How To Make Friends and Influence Poetry Editors
By Charles P. Ries
Writing careers are two simultaneous journeys—one is to become good at the craft, and the other is to find an audience, which often means cultivating the good graces of editors and publishers. Like it or not, this requires conscious effort or what many call self-promotion because if you don’t do it, who will (other then your mother).
We poets often run from or don’t have a clue about the give-and-take, ebb-and-flow of self-marketing and the good old-fashioned American hard-sell. Successful writing careers can happen without self-promotion—after all writing is its own reward. But most of us will have to make our own good luck. So how do we go about making some? Here are a few suggestions you might consider to reach a wider, adoring audience:
1: Your mother always told you to say please and thank you. I am telling you to always say please and thank you.
One has to think years down the road. Not tomorrow or next month, but years down the road. You are slowly building your network. Relationships are constructed one thoughtful touch at a time. Every productive opportunity to communicate with an editor or publisher is a good one. These meaningful touches do not have to be big, but they do need to be purposeful. So when you get a rejection or an acceptance from an editor, it’s a good time to say thank you or something nice about their magazine because you have actually read it. Rest assured, each and every kindness counts—good manners matter—your mother was right.
2: The creation of an editor/publisher is their magazine. So get to know it and get to know them.
One of my favorite poetry editors lives on money from disability. Each Christmas I send him a box of cheese and something stupid and funny. Sometimes he takes my work, and sometimes he doesn’t. I don’t care. I just like what he does with so little and I let him know it. I go to great lengths to personalize my greetings with editors and publishers. I try to address them by their first names or make sure I spell their last names correctly. A few times a year I connect with everyone in my electronic address book. I might send them a holiday greeting, an interesting book review, articles I have enjoyed, or links to news stories about poetry. Only a few have asked me to remove them from my e-mail list. I assume every time you submit work to publication, you add the name of the editor and publication to your contact list? If you don’t, I encourage you to. It’s a long journey. Every step along the way gives you a chance to both collect and create something of relevance and value.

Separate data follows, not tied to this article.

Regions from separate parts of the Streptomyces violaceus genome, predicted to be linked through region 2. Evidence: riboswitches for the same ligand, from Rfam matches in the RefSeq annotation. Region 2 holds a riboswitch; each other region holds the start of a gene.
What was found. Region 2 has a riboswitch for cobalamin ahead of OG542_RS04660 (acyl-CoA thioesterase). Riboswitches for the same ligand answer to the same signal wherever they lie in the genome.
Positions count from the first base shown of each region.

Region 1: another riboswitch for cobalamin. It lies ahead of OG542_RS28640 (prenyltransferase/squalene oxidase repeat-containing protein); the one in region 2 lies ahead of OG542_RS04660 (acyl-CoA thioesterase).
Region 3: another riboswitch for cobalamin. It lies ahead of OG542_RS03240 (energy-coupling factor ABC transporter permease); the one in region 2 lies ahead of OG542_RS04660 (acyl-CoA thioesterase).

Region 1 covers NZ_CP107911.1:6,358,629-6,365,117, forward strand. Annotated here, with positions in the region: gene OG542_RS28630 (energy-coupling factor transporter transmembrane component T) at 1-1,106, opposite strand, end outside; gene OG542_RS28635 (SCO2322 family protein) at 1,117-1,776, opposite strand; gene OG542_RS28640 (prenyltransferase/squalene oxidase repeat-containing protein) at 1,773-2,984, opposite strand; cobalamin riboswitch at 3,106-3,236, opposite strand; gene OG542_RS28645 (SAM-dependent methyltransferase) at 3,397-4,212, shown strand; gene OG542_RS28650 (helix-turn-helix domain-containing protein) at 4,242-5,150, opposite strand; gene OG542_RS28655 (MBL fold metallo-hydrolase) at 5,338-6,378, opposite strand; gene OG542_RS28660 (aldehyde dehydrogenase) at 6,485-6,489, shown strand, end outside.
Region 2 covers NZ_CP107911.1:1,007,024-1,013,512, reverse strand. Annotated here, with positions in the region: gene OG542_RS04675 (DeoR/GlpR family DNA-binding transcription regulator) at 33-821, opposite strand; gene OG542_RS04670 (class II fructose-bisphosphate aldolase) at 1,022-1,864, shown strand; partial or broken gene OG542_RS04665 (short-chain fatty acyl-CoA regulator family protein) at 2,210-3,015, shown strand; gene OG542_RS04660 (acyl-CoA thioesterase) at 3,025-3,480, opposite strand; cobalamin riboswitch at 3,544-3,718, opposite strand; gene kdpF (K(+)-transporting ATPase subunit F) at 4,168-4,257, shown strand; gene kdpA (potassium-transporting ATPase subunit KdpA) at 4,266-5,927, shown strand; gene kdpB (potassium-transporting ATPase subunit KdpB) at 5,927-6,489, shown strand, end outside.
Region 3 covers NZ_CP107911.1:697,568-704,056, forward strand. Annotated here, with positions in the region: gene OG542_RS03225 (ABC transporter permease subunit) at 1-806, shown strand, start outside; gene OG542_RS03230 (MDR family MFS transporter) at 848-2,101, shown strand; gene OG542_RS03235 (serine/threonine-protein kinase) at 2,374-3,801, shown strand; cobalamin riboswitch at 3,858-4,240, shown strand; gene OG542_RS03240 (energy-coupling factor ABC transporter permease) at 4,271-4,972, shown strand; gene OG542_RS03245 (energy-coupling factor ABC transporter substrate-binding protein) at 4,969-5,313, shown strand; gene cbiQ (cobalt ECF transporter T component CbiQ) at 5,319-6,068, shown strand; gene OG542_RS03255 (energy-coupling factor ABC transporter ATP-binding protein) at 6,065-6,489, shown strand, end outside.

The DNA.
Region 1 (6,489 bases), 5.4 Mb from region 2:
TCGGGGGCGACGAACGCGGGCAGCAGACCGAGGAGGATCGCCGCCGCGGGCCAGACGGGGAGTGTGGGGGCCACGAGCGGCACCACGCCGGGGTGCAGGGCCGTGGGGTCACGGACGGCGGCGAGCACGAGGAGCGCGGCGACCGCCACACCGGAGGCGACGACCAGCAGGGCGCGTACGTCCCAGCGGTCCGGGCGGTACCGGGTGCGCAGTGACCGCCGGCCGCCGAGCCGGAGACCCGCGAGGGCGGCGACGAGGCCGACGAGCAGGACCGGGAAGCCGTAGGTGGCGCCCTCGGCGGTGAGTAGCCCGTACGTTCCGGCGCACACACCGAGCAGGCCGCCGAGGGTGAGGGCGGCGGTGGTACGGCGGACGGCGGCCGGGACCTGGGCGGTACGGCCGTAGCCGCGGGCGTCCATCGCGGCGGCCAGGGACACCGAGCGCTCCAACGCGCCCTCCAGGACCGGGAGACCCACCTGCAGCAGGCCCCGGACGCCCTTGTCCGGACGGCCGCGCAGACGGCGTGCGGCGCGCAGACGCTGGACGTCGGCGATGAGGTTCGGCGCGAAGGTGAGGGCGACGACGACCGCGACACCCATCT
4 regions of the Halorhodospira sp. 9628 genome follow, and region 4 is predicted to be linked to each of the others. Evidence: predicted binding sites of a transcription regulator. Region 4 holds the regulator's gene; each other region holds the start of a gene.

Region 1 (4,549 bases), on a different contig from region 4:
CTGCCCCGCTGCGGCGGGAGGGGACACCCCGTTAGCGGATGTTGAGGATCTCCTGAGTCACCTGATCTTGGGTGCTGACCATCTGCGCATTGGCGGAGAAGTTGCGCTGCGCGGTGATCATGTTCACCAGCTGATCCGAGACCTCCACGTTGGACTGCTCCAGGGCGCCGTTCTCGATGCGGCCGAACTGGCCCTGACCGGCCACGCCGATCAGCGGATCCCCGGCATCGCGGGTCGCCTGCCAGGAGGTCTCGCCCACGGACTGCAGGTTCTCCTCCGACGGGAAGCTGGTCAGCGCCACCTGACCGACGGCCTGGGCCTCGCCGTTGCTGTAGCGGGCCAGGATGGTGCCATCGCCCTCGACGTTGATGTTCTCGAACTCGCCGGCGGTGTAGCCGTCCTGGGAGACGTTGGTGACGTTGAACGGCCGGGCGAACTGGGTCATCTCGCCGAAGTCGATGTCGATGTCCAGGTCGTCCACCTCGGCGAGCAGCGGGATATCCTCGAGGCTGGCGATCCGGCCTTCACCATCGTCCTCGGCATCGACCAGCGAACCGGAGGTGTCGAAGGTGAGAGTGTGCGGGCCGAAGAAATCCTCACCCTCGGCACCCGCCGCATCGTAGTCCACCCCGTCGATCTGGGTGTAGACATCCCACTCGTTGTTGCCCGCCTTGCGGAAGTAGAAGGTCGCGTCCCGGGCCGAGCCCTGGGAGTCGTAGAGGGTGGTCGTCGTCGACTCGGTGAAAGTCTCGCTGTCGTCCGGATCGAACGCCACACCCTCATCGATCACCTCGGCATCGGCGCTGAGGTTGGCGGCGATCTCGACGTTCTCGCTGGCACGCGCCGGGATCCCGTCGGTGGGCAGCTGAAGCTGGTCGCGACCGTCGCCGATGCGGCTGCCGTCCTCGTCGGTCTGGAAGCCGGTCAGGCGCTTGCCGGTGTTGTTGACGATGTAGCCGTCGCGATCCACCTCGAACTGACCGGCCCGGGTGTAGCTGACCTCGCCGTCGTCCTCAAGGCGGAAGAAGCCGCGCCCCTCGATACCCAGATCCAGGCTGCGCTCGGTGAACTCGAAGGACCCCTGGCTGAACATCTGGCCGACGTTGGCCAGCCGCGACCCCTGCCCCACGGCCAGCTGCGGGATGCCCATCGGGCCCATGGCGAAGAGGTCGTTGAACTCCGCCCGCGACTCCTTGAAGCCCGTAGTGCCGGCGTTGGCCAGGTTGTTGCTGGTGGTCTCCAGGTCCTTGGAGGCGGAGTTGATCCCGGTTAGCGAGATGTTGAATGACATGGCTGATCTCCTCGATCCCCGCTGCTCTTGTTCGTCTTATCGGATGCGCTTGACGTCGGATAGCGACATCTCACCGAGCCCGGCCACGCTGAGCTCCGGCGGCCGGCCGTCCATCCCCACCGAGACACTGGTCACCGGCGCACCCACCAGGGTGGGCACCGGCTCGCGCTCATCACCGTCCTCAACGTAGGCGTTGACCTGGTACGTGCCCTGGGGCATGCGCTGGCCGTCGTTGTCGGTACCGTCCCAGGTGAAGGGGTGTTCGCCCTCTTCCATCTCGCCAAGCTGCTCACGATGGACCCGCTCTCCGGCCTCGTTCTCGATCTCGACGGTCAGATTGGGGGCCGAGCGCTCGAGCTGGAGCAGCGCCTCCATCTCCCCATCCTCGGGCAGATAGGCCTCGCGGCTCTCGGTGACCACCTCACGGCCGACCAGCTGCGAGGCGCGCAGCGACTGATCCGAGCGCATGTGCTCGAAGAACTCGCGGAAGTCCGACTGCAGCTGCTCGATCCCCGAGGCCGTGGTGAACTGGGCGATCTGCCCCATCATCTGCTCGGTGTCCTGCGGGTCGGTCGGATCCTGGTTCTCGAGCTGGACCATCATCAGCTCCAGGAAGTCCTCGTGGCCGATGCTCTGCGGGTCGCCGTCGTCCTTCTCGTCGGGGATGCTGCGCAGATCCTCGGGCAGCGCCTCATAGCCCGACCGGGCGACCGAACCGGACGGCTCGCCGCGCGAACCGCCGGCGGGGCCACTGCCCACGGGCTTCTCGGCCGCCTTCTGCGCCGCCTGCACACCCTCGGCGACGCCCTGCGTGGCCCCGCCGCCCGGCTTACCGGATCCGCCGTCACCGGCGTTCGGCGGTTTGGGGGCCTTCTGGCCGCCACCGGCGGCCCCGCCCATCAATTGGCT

3: Love the editors and publishers who love you. If you do, the sex will get better over time, and who doesn’t like really good sex?
Researchers say that the best sex is between couples who have been together for a long time. Yes, even really old couples have better and more meaningful sex then young, hot and restless hormones. So if you find an editor who wants to date you, stick with them. Over the years I have extended my network of writing outlets, because I have made loyalty the lubricant of my relationships with editors.
4: Live in a poetry world that is bigger than just you. Feed yourself while you feed others.
One of the things editors really like (oh, and I have been poetry editor to three online magazines) are writers who write for others. Writers who not only want their work published, but are just as passionate about supporting the work of others. When you provide editors with reviews, essays, articles and other non-fiction content it says, I love the work. All three on-line publications that I became the poetry editor for were places I was loyal to and created lots of non-poetry content for.
5: Subscribe and be nice to all small press magazines, and their long-suffering, dedicated editors and publishers.
This seems too blatant to even talk about, but knowing how cheap some of you are, I just feel I have to say it. If, over time, you want publishers to really consider your work, I can assure you that subscribing to their publication will not be viewed as a form of insult. I promise you, nothing bad will happen to your writing career or reputation if you subscribe to their publication. At one time I subscribed to over 40 poetry publications. I was getting so many I couldn’t get around to reading most of them, but I figured if I was going to play the game, I needed to support the game. Some of these magazines have never published my work, but I will bet you they know I am a subscriber—eventually (I figure) my day will come. And that’s the point: we plant seeds for the future.
If you want editors and publishers to love you, publish your work, recommend you to other editors and generally think, gee-wiz this is a really nice poet-guy, then why don't you treat them like you would someone you are trying to romance? If you think they are cute, sensitive, and well laid out, then why in the world would you ever stop trying to get a date? More than 50% of success in the literary world is patient, persistence, and good manners. Oh, and a little thoughtful self-promotion.